Encompassing mountains, glaciers and deep coastal fjords, Norway is one of the jewels in Scandinavia’s crown. The country’s rich maritime heritage remains evident in preserved 9th century Viking ships on display in several museums across the country, while colourful wooden houses provide a distinctive architectural flourish. For lovers of the great outdoors, an abundance of fishing, hiking and skiing opportunities help to make Norway a magnificent cross-season destination, with the ceaseless daylight hours during the summer months allowing for plenty of after-hours adventures.
Away from Norway’s best known cities of Oslo, Bergen and Trondheim, the country is also home to a large number of towns and villages that positively ooze charm, often set against dramatic mountainous backdrops, and enticing visitors with their combination of perfect tranquility and picture-postcard vistas. Below, in alphabetical order, is our pick of 12 of the most charming small towns that Norway has to offer.
Situated along the Sognefjord, Balestrand is a quintessential Norwegian village, boasting imposing mountain ranges, charming wooden villas, and seemingly never-ending fjord views. The historic wooden Kviknes Hotel dominates the village’s waterfront, while the somewhat spare town centre is used by most visitors as a base for exploring the natural wonders on their doorstep, including embarking on hiking expeditions and scenic road trips.
At the innermost bank of the Aurlandsfjord, Flåm is perhaps best known for the Flåmsbana Railway, one of the world’s most scenic train journeys. During the 20-kilometre ride, you’ll see rivers cutting through deep ravines and waterfalls cascading down snow-capped mountains. Flåm is also a popular jumping off point for hiking trips in the nearby mountains, while the nearby Stegastein Viewpoint affords panoramic vistas of the Aurlandsfjord. For beer enthusiasts, the local handcraft brewery – called Ægir – is one of the finest in the country.
Featuring funky, eye-catching street art, a buzzing Dutch Quarter, and a myriad of niche shops and eateries, Flekkefjord combines natural beauty with a vibrant, modern atmosphere. Idyllic scenery and wildlife are just a short hop away, and adventurous local excursions to the island of Hidra, or rail biking at Flekkefjordbanen, offer respite from the town’s busy vibe.
Perched at the head of Geirangerfjord, one of Norway’s most visually stunning fjords, a visit to Geiranger is as much about the journey as the destination. The awe-inspiring ascent into the idyllic village rewards you with impossibly beautiful scenery, with dramatic blue waters, steep mountains and numerous waterfalls all around. Meanwhile part of the steep Trollstigen mountain road weaves through the village, connecting to Flydalsjuvet lookout and affording magnificent views over the fjord.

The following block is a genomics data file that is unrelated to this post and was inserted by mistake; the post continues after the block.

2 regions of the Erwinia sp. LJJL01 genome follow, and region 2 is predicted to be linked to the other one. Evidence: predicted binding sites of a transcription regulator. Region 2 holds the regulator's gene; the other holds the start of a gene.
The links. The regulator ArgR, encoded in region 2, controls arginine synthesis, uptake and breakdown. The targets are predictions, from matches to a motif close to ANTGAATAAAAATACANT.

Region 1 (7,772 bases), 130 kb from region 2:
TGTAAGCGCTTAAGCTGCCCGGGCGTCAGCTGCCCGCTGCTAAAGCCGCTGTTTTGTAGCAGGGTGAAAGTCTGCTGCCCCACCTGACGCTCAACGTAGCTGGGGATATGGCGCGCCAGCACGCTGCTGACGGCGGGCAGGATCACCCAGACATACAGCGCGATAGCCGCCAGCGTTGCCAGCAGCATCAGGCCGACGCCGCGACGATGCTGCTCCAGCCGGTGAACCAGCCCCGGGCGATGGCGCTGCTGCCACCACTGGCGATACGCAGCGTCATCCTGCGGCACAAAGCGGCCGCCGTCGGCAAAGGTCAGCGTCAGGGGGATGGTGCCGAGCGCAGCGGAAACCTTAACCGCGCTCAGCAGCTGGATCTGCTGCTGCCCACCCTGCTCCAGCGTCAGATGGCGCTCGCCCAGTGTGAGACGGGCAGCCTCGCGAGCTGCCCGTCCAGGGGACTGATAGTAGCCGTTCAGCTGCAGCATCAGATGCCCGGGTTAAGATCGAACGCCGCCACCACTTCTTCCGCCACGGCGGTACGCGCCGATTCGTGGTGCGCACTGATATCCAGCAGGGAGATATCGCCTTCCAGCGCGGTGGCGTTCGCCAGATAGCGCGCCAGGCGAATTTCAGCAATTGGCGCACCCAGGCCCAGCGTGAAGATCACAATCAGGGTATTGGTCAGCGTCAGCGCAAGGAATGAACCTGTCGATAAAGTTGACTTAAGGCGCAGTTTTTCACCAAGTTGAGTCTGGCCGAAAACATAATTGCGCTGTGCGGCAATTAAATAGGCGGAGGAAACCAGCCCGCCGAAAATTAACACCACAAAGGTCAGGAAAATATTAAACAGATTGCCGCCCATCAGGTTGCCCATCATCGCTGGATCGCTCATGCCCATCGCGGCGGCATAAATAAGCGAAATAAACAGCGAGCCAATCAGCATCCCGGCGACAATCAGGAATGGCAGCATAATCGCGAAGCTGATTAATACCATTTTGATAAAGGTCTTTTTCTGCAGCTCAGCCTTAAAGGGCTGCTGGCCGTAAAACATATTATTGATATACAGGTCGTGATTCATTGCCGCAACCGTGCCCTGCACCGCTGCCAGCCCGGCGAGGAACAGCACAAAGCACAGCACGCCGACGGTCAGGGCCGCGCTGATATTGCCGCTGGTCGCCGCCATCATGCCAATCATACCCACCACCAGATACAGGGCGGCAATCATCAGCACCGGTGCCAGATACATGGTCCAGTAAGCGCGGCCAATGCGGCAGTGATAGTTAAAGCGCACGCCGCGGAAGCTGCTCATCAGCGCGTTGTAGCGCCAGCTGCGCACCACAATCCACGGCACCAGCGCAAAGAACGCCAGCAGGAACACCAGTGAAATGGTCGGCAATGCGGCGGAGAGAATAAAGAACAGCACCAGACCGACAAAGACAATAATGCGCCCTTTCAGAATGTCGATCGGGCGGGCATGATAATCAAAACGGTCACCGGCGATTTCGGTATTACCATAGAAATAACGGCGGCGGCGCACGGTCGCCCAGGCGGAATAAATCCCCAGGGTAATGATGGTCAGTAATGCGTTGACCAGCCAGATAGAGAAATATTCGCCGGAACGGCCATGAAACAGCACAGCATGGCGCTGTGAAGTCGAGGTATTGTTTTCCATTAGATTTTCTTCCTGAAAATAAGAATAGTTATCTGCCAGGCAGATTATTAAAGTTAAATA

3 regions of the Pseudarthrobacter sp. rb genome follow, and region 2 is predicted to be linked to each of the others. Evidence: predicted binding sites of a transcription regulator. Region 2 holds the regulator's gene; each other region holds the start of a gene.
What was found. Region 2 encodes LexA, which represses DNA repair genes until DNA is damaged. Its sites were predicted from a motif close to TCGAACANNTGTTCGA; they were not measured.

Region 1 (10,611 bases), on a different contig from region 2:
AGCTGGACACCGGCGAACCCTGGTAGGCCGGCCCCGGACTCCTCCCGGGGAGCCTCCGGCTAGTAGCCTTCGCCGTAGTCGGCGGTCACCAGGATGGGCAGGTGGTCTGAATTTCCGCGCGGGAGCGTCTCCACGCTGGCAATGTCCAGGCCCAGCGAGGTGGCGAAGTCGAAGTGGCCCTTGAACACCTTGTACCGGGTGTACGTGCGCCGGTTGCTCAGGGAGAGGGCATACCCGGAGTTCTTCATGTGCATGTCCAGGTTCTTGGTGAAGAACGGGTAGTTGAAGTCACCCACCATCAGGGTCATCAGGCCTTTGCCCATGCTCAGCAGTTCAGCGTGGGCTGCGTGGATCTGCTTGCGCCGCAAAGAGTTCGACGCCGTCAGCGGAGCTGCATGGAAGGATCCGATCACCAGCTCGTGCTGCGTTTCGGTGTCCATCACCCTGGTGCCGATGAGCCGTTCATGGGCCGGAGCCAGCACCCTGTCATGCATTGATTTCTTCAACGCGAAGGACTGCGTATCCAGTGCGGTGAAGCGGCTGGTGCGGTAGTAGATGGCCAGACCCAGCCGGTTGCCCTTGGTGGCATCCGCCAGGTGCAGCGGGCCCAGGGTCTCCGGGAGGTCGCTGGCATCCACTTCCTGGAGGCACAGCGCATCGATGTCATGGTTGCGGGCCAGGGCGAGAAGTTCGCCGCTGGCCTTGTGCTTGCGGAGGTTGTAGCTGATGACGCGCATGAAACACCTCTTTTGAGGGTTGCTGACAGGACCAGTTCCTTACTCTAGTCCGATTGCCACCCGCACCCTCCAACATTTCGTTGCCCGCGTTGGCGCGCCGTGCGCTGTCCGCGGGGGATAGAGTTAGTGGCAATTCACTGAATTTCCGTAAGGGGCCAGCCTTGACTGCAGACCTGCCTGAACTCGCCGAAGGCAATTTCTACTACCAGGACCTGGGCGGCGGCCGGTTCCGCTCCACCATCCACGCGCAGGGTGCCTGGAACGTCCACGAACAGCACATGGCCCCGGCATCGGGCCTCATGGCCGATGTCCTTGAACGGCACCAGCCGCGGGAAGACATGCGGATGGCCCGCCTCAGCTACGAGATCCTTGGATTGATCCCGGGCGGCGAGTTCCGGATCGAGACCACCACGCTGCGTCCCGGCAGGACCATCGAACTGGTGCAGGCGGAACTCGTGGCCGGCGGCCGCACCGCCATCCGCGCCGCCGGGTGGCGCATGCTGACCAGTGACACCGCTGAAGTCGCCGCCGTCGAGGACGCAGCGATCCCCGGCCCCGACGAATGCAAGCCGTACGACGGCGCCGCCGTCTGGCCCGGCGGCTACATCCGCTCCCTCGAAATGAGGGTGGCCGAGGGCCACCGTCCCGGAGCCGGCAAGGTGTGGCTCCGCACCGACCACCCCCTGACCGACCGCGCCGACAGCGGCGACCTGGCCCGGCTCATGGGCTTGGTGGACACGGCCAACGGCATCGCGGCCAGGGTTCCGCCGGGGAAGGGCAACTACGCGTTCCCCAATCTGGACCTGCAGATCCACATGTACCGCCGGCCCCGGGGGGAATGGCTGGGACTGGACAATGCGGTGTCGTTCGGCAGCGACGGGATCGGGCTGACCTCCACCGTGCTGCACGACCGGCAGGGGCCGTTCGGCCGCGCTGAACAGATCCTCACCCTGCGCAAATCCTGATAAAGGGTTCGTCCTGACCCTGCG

Spread across a sprinkling of small islands in the Lofoten Arctic archipelago, the quaint fishing village of Henningsvær is perhaps best known for the striking variance in its weather owing to its location in Norway’s extreme north. During winter months, snow engulfs the island, transforming homes and other buildings into something you might see in a fairy tale. In contrast, summertime brings perfectly clear days and daylight from dusk till dawn.
Set in a sweeping valley and bordered by a sandy bay on the Svalbard Islands on the North Pole, Longyearbyen’s surroundings have a sense of isolation that would make an ideal location for a bleak Scandinavian drama series. Glaciers, mountains and primitive wildlife offer plenty of opportunity for exploration and adventure, while in the town centre itself, kaleidoscopic homes painted a variety of colours provide a stark contrast with the desolate backdrop.
Nestled in the north of the country, Narvik is surrounded by towering mountains that attract hikers and skiers in equal measure. But perhaps the village’s most notable claim is being what many consider Europe’s best spot for glimpsing the iconic Northern Lights, which cavort across the night sky to the delight of all who see them. Lesser known, but worth a visit nonetheless, is Polar Park, the world’s northernmost zoo and home to animals including wolves, lynxes, bears, reindeers, and arctic foxes.
Located on the island of Moskenesøya in the pristinely scenic Lofoten archipelago, the fishing village of Reine is quite simply a feast for the eyes. Whichever way you turn, you’re greeted by another awesome vista, whether it’s the calm blue waters set against lush, sloping hills, vast snow-capped mountains, or the traditional red and white fishermen’s huts that dot the shoreline. For active types, kayaking, biking, and skiing are among the popular local activities.
Despite its modest size, with more than 100 original 19th-century timber houses, each painted in striking white, dotted across the town, and a liberal smattering of boats lining the harbour, Skudeneshavn is a hubbub of activity compared with its more sleepy neighbours. Situated on Karmøy island’s southernmost tip, the town is at its buzzing best during the annual boating festival, featuring handicraft markets and traditional folk shows.
Snowy mountain tops, valleys, rivers, waterfalls and lakes, each offering world class skiing and water sports opportunities, are just some of the reasons that Voss is often described as Norway’s adventure capital. On terra firma, the town is also a haven for hikers and mountain bikers, and is a popular base for exploring Fjord Norway. But the town’s appeal extends far beyond its natural surroundings, with several high profile cultural events taking place here each year, including a prestigious jazz festival. For less adrenaline-fuelled visitors keen to enjoy the area’s natural wonders from up high, Voss is also home to Northern Europe’s largest and most modern cable car.